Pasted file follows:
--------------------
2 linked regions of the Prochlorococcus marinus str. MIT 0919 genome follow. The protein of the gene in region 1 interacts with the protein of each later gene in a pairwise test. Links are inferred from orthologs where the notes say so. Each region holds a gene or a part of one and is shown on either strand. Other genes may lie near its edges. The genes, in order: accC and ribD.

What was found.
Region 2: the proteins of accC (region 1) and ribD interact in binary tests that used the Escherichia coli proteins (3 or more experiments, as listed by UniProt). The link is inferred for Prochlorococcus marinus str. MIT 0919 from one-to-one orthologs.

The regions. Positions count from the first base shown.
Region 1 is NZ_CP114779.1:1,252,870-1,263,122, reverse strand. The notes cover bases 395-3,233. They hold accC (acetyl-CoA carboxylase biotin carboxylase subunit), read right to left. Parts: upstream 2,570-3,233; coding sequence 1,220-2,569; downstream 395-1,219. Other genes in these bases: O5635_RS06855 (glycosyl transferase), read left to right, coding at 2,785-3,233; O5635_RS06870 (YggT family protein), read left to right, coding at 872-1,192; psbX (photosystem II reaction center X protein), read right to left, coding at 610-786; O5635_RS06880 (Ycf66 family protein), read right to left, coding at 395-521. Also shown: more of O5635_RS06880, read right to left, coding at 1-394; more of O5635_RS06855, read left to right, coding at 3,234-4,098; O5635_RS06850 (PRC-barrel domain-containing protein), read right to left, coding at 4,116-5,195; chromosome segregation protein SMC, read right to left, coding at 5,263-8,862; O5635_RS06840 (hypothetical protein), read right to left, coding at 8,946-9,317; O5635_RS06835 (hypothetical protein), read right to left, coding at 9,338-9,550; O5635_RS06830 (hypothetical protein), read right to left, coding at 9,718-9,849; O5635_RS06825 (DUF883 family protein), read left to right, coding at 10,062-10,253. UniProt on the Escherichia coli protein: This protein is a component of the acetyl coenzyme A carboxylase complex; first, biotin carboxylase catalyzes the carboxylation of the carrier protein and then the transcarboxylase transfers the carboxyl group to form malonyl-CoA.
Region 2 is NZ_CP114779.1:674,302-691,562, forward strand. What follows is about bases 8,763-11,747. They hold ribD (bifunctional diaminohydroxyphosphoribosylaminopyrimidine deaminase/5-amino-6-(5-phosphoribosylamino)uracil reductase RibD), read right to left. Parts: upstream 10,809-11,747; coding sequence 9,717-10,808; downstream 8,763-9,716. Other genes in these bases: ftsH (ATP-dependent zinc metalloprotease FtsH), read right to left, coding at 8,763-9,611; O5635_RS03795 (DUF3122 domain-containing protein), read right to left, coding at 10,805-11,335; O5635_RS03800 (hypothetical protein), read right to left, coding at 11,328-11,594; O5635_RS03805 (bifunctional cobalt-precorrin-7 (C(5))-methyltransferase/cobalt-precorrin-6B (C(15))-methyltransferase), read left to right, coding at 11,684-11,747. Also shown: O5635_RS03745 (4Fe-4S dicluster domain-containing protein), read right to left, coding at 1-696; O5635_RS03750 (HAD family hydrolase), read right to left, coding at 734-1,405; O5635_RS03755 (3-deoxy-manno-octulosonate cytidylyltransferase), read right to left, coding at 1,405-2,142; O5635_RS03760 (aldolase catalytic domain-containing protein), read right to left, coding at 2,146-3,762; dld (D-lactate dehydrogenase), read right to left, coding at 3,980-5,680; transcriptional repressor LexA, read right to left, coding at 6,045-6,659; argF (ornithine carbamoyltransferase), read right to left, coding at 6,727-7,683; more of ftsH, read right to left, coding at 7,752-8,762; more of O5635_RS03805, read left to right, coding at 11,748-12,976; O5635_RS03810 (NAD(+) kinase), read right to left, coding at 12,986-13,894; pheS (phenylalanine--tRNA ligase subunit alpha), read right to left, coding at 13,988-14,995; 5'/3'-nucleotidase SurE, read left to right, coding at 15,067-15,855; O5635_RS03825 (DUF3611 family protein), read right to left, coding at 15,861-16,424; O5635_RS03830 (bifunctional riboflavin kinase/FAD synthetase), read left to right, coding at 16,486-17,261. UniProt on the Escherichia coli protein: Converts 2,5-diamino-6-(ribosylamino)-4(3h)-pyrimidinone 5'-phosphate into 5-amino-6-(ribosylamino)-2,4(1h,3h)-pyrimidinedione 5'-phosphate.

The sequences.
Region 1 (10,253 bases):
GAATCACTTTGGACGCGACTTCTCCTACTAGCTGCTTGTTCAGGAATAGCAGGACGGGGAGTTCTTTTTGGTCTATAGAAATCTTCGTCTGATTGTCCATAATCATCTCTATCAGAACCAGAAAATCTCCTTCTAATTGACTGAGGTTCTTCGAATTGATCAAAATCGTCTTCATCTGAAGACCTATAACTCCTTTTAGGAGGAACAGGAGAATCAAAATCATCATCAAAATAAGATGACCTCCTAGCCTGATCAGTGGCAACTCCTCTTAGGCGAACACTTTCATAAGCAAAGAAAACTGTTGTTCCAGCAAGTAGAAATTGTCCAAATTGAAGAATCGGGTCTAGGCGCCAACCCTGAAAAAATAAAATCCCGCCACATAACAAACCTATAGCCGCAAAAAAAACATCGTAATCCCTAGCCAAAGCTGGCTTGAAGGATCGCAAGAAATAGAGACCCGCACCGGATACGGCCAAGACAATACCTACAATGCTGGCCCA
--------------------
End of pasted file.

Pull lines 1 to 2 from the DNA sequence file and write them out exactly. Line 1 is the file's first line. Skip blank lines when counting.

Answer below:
2 linked regions of the Prochlorococcus marinus str. MIT 0919 genome follow. The protein of the gene in region 1 interacts with the protein of each later gene in a pairwise test. Links are inferred from orthologs where the notes say so. Each region holds a gene or a part of one and is shown on either strand. Other genes may lie near its edges. The genes, in order: accC and ribD.

What was found.